The wedding day was near at hand when an unexpected and alarming complication set in. The doctors were hurriedly gathered in consultation. There was a crisis. One of the nurses confided to Mr. Ten Eyck that there was no hope, but the other declared that if the patient survived the eighth of November she would "be out of the woods." The eighth was three days off. Those three days were spent by Eddie in a state of fearful suspense. He implored Providence and Fate to stand by him until after the eleventh. He went so far as to add a couple of days to include the thirteenth, not being superstitious. The night of the eighth was a memorable one. No one in the Gamble house went to bed. The ninth came and then the doctors appeared with glad tidings. The crisis was past and there was every chance in the world for the patient to recover, unless of course, some unforeseen complication intervened.
Eddie staggered out to the stables and performed a dance of joy.
"What's her temperature?" he demanded of one of the grooms, absently repeating a question he had asked five thousand times during the past few weeks. "I beg your pardon, Smith." Then he hurried back to the house. Meeting one of the doctors he gripped him by the arm.
"Is she sure to live, doc--doctor?"
"Forever," said the doctor, meaning to comfort him.
"No!" gasped Eddie.
"Let me congratulate you, Mr. Ten Eyck. She is quite rational now and --pardon me if I repeat a sick-room secret--she declares that there shall be no postponement of the wedding. She is superstitious about postponements."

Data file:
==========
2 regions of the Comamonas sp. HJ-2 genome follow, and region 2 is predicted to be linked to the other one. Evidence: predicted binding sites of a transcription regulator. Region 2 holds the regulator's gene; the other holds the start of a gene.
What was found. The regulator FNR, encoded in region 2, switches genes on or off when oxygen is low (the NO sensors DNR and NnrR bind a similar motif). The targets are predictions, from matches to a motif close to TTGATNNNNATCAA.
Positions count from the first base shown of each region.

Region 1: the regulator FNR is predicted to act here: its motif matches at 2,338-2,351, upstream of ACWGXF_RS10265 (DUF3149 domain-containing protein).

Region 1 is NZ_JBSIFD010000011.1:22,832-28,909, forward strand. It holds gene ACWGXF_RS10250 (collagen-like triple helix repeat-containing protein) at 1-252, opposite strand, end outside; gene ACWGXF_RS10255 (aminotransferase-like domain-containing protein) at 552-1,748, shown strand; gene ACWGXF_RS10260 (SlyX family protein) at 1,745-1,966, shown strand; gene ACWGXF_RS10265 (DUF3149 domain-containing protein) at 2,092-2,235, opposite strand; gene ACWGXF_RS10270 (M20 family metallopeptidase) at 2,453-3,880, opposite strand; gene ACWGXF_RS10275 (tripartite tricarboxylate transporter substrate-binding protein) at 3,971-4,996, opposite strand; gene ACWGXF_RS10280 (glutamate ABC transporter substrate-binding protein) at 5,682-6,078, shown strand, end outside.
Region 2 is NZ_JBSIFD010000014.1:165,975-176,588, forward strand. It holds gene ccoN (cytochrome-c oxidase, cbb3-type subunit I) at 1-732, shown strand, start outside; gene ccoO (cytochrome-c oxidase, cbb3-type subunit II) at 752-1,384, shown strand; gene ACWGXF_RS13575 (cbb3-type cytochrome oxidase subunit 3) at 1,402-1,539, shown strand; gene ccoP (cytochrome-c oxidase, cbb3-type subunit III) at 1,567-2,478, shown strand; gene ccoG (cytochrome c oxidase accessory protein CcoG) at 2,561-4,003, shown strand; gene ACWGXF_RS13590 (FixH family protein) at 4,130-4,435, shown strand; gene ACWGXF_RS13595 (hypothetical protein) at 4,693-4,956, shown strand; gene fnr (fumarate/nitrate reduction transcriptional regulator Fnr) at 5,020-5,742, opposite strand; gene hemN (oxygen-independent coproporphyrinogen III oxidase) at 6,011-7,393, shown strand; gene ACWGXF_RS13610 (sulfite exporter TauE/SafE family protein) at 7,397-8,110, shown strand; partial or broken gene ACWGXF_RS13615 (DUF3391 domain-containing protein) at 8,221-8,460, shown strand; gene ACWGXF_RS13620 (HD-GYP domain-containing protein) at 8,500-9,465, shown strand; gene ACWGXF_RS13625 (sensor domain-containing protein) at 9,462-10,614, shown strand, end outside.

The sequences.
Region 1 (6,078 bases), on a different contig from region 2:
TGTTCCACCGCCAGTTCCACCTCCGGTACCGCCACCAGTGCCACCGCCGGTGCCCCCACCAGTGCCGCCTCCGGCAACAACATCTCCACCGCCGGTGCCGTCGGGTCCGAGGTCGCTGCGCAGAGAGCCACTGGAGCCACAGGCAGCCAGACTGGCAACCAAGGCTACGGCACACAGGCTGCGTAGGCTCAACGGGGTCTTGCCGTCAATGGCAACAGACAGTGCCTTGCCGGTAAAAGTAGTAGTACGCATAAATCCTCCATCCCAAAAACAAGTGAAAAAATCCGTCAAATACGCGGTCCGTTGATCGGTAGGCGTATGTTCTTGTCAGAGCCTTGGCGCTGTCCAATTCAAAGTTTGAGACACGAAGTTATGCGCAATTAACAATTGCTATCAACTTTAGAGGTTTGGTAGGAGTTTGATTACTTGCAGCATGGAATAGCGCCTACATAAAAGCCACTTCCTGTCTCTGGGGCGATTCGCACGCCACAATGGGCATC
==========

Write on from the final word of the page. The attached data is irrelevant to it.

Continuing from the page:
Eddie hesitated. "Ahem! Is--is she emaciated?"
"No more than might be expected."
"I--I hope she hasn't wasted very much."
"Skin and bones," said the doctor with the most professional bluntness.
Eddie mopped his brow. "You--you don't mean it! See here, doctor, you ought to advise very strongly against the--er--marriage at this time. Tell her it would kill her. The shock, I mean. I am willing to wait-- GOD KNOWS, I am only too willing to wait--until she is strong and well and herself once more. Tell her--"
"Perhaps you would better talk it over with her father, Mr. Ten Eyck. I am not--"
"Her father--" began Eddie, but caught himself up.
"I would not answer for her safety if a postponement were even suggested. Her heart is set on it, my dear fellow. She will be strong enough to go through with it."
"But I want to be married in church."
"I daresay you will agree with me when I say that your feelings are not to be considered in a crisis of this kind," said the doctor coldly, and moved away.
At noon on the eleventh Martha awoke from a sound and restful sleep. Sweet lassitude enveloped her, but her mind went groping for something that had been troubling her in a vague sort of way for the last forty- eight hours.